Today is a significant marker in my life, the first anniversary of the passing of my mother-in-law. Her death was sudden and I was unprepared for it. While shocked and sad, after the week of mourning was over, I expected life to return to normal quickly. In many ways it did, but in retrospect I'm amazed at how much flux there was throughout the following year.
In hindsight, I now see how depressed I was for several months after her death. It feels silly to say that, since I'm generally a happy person. The idea of me being depressed for a day let alone a month feels very out of character. But I was and it affected the decisions I made and blurred my focus, both personally and professionally. I've been searching during most of the past twelve months and it took a while to find myself again, as my wife has so patiently endured.
My productivity at work took a nose dive for a while, partially because I became extremely disinterested in what I was working on. My disinterest led me to entertain notions of leaving ESPN. As the old cliche goes, I started thinking about what I wanted to do with the rest of my own life. I considered starting my own company and began working to that end. Around the same time I was contacted by Zynga, best known for the Farmville and Mafia Wars games on Facebook. I was flattered but the idea that I'd pickup my family and move seemed a bit crazy, so my thoughts turned to, "well if I'm really considering this, what is exciting in the network of people I already have and commutable?" This led to a string of interviews in the city at some great places like GetGlue and foursquare.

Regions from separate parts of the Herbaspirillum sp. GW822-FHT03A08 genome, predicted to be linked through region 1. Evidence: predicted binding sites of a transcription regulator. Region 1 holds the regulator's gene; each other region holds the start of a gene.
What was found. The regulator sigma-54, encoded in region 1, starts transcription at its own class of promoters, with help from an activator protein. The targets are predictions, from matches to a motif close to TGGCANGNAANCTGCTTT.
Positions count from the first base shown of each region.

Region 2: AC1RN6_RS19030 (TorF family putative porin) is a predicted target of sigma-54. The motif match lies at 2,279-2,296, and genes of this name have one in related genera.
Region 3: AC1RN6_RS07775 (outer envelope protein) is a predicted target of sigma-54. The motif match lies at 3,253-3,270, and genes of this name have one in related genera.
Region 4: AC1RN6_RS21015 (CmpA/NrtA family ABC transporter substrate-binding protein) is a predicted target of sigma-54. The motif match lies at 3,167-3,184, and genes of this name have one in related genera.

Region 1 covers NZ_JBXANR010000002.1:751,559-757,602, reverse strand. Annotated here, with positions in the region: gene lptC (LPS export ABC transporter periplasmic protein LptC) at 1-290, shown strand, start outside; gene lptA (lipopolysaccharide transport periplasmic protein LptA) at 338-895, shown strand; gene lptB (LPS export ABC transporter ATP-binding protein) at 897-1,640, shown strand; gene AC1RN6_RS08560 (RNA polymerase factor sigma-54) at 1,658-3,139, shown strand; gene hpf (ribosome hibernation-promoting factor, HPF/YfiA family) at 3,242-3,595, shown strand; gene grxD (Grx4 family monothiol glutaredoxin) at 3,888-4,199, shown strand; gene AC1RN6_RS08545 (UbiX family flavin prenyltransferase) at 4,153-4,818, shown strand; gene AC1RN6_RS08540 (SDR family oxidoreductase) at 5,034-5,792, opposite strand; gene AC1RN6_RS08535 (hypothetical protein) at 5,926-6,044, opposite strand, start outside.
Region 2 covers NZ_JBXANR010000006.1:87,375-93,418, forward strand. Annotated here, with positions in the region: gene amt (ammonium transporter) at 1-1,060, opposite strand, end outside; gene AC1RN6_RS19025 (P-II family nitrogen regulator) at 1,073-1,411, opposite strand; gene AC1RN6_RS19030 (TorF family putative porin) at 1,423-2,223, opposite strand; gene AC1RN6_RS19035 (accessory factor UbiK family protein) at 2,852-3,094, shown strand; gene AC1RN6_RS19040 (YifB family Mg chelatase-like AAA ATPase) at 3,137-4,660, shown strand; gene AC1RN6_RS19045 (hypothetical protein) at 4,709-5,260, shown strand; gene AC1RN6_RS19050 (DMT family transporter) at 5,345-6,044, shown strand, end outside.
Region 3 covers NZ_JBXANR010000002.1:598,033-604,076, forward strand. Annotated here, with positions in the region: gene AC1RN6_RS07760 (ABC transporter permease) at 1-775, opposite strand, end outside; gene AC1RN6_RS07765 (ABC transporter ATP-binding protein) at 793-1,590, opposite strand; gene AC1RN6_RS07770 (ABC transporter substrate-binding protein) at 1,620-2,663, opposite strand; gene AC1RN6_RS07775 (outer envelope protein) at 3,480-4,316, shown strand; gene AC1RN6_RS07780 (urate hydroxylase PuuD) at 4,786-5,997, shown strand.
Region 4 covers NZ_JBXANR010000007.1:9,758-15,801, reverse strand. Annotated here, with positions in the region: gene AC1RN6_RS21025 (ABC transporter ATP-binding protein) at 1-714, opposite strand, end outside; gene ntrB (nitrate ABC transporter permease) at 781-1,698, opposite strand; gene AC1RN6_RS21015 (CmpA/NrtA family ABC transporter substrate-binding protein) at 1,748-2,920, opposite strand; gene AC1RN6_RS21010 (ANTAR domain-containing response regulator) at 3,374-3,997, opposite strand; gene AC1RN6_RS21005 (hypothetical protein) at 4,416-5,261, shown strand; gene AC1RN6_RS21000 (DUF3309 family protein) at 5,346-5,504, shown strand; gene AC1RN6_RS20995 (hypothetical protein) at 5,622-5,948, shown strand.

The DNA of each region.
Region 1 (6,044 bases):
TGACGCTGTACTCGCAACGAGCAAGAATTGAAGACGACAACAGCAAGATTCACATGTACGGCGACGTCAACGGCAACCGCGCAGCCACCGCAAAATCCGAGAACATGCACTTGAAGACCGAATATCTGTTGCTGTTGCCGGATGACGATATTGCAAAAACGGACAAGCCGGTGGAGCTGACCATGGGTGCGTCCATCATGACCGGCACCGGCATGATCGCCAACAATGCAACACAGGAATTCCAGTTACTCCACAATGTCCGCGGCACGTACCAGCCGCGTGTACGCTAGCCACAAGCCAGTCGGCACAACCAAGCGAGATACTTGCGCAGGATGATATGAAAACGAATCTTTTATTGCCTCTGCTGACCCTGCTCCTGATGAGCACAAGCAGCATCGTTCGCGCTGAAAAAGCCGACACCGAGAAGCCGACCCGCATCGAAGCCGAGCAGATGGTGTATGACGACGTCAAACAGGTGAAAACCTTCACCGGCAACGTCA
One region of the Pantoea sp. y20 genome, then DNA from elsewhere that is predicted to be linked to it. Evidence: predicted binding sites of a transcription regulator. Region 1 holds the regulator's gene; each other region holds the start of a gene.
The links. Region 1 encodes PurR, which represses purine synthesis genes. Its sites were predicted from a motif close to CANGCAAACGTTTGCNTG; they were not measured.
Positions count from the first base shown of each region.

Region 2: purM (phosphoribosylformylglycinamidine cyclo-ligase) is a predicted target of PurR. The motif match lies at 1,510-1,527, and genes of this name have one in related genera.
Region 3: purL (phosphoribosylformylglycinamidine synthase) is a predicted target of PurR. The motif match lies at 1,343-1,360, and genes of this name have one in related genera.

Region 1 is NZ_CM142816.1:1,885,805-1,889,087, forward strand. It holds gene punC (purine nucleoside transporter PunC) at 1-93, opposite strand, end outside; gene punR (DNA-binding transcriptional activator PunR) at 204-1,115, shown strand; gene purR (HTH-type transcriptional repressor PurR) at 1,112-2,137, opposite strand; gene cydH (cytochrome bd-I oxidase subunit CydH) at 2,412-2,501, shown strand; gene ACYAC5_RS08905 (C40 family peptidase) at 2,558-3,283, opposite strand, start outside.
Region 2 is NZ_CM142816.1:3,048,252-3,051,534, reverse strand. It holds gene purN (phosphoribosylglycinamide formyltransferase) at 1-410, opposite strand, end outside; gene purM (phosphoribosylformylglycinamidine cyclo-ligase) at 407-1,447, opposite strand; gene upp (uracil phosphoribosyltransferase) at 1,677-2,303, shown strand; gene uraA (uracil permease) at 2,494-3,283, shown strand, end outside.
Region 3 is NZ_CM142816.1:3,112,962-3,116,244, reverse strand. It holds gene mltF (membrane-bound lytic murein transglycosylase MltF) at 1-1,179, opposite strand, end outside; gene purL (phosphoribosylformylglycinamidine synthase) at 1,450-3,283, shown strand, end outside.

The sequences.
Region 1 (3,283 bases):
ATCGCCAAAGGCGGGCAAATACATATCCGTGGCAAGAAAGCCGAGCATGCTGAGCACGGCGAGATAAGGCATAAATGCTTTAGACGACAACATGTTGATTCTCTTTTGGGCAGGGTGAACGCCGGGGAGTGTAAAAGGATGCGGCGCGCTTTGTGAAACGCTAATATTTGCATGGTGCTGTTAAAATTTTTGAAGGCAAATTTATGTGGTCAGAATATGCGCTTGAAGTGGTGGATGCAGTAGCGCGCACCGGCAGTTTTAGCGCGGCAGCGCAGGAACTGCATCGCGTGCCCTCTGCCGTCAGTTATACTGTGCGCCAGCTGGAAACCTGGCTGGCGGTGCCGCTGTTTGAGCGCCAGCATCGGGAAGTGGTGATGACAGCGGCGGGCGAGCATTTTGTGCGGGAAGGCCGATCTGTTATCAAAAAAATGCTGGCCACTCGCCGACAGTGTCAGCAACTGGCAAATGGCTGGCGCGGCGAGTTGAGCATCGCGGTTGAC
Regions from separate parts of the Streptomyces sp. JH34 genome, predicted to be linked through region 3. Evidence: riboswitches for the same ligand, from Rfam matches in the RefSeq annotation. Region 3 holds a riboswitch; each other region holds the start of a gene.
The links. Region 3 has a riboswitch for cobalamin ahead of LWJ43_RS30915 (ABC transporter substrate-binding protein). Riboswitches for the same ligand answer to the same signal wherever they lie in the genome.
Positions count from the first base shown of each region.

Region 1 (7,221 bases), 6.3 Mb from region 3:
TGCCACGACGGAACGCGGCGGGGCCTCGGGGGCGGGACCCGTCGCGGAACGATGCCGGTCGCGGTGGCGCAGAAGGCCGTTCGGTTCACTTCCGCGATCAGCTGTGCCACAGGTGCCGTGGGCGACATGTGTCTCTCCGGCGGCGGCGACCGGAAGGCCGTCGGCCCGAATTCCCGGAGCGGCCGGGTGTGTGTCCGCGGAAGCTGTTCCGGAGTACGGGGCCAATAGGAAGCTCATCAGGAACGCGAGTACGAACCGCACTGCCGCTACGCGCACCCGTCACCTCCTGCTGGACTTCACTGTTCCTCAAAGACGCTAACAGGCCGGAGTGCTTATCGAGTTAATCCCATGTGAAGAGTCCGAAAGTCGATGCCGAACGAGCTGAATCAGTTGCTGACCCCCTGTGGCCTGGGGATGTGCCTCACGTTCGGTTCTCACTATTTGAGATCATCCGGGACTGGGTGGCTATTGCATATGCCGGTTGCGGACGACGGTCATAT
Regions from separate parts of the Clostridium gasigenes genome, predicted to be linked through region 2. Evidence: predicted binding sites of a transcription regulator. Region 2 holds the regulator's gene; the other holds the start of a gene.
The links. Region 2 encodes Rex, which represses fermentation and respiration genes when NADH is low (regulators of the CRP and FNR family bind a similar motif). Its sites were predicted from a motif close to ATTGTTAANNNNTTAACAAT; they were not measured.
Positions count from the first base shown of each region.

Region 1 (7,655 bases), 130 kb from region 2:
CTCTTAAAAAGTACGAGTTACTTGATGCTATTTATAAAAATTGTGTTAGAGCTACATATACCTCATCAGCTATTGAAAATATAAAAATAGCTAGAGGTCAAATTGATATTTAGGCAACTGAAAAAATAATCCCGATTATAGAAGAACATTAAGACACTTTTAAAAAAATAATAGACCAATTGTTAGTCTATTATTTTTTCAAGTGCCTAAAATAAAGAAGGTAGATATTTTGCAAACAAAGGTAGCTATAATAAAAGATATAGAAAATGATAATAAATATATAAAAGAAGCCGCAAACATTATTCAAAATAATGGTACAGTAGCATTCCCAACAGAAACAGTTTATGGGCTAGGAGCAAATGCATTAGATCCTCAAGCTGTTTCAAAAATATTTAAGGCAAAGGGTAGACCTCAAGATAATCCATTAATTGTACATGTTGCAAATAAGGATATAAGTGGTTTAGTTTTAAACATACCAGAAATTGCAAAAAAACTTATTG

The interesting thing is that these interviews, while they didn't lead to job offers they led to other interviews. My interview at foursquare led to an interview at a stealth-mode startup. And that interview led to another interview where I got an job offer. In the end I didn't accept that offer but it's been a surreal ride to experience how the NYC tech startup scene works and how tightly-knit it is. The connections I've made have been pretty amazing, and I hope they will end up helping me someday when I start my own company. But that's for another year...let me continue.
While all this was going on, I got an interview request from Apple. That ride took me from a clandestine interview hidden away in a New York hotel, to a trip to the Cupertino mothership, all the way to a job offer that nearly turned my family's world upside-down. We were "this" close to uprooting my wife and kids to the Bay Area, a continent away from everything we had ever known. In the end, leaving everyone we had ever known was too great a hardship to accept, and that was one of the biggest lessons I learned this year. I took me quite a few extra months to learn it after I began reflecting on my own mortality, but for me, family and friends are too important to allow ambition to pull me away from them. I would have loved to have worked at Apple, lived in California, and have that notch on my resume, but I love seeing my kids playing with their grandparents more.
So though my path doesn't lead to One Infinite Loop, it doesn't mean my ambition has ended with that journey. I can take an East Coast path to get where I want to go. Amazingly, it looks like that path stays at ESPN. On the exact same day, actually in the same hour that I got my offer from Apple, I got news that ESPN wanted to create the role for me that I had been asking for for years, as a build engineer. I started that new role last week, and I haven't been this happy professionally in a while. It's exactly where I want to be right now, which brings me to my second cliched lesson, everything happens for a reason. If things had played out differently, I would not have been at ESPN to accept the new role.
With all that happened, Joanne hasn't been out of my thoughts for very long. I miss her, and I hope she is at peace. I know that right now, I am too.